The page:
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Why is soap effective in killing viruses?

Soap and viruses are attracted to one another, but it's a deadly relationship

ATLANTA — We’re so accustomed to thoroughly washing our hands that you may not have considered why soap is so effective at removing grit, grime, bacteria, and viruses.

Soap and viruses have an attraction to one another, but it’s a relationship that rarely turns out well for the virus.

Dr. Trina von Waldner of the University of Georgia’s College of Pharmacy says soap is made from fats and oils known as lipids.

Lipids are attracted to other fatty oily lipids.

“A lot of things have oil,” says Dr. von Waldner. “Even dirt and other grime and grease have fat molecules. If you try to rinse away something oily you can never get that off of your hand…you have to use soap with it.”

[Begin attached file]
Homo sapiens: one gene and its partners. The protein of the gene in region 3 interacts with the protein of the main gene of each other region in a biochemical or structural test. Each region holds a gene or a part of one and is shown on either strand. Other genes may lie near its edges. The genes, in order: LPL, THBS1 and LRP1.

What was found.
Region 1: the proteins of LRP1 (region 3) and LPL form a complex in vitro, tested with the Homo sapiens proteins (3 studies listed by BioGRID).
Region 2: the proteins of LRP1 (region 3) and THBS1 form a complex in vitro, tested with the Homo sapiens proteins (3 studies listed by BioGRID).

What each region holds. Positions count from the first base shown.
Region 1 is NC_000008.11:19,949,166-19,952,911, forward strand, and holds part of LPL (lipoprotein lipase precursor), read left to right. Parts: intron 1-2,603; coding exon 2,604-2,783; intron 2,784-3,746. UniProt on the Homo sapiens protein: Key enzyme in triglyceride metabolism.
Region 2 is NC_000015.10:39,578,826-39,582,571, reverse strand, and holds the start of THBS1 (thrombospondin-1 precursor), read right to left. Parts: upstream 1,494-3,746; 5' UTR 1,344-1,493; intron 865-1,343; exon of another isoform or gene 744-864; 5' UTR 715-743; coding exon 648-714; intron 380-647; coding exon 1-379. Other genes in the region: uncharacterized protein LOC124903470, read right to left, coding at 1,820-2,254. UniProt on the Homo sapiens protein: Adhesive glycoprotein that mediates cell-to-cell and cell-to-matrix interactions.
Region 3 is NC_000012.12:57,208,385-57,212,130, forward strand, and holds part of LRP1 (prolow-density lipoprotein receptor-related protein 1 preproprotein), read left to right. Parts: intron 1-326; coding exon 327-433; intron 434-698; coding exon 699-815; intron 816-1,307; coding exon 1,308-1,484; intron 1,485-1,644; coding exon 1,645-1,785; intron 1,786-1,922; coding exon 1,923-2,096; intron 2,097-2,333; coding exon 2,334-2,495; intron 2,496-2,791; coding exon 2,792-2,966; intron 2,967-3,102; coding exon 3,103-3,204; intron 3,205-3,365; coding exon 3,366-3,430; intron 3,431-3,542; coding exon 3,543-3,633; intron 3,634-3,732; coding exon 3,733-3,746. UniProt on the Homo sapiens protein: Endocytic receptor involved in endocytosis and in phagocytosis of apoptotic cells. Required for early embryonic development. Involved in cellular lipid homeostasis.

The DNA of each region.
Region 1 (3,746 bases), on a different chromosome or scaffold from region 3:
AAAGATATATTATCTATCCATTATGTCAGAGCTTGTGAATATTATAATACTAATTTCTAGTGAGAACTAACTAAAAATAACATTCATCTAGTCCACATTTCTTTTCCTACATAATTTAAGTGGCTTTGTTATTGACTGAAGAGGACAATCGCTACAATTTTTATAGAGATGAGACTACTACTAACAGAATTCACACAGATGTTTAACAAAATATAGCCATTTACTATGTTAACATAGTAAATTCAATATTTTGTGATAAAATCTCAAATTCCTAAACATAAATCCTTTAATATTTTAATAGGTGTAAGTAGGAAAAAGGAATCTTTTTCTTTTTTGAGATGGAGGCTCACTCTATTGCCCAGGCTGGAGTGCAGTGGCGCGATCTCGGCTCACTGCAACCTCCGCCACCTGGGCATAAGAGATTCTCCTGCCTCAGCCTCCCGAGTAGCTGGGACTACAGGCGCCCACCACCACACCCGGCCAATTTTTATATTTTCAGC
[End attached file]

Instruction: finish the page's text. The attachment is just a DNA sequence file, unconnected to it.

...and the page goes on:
Guess what else has fat and oil? Viruses and bacteria.

The coronavirus has an outer layer made from lipids. Because of that, soap bubbles are attracted to the virus.

The relationship sours quickly.

Dr. von Waldner tells us the bubbles trap the virus.

“It pulls it into that bubble,” says von Waldner. “That perfect circle captures debris, dirt, germs, whatever is on your skin surface.”

Another part of the soap bubble is attracted to water, so when you rinse, the bubble hitches a ride and takes the trapped virus down the sink.

Soap can even work to destroy the outer layer of a virus and kill it.

By the way, you don’t have to use hot water. Water’s role is to wash the soap and grime away. You can’t get it hot enough to kill a virus on its own because it would burn you.

Keep the water at a temperature you find comfortable.

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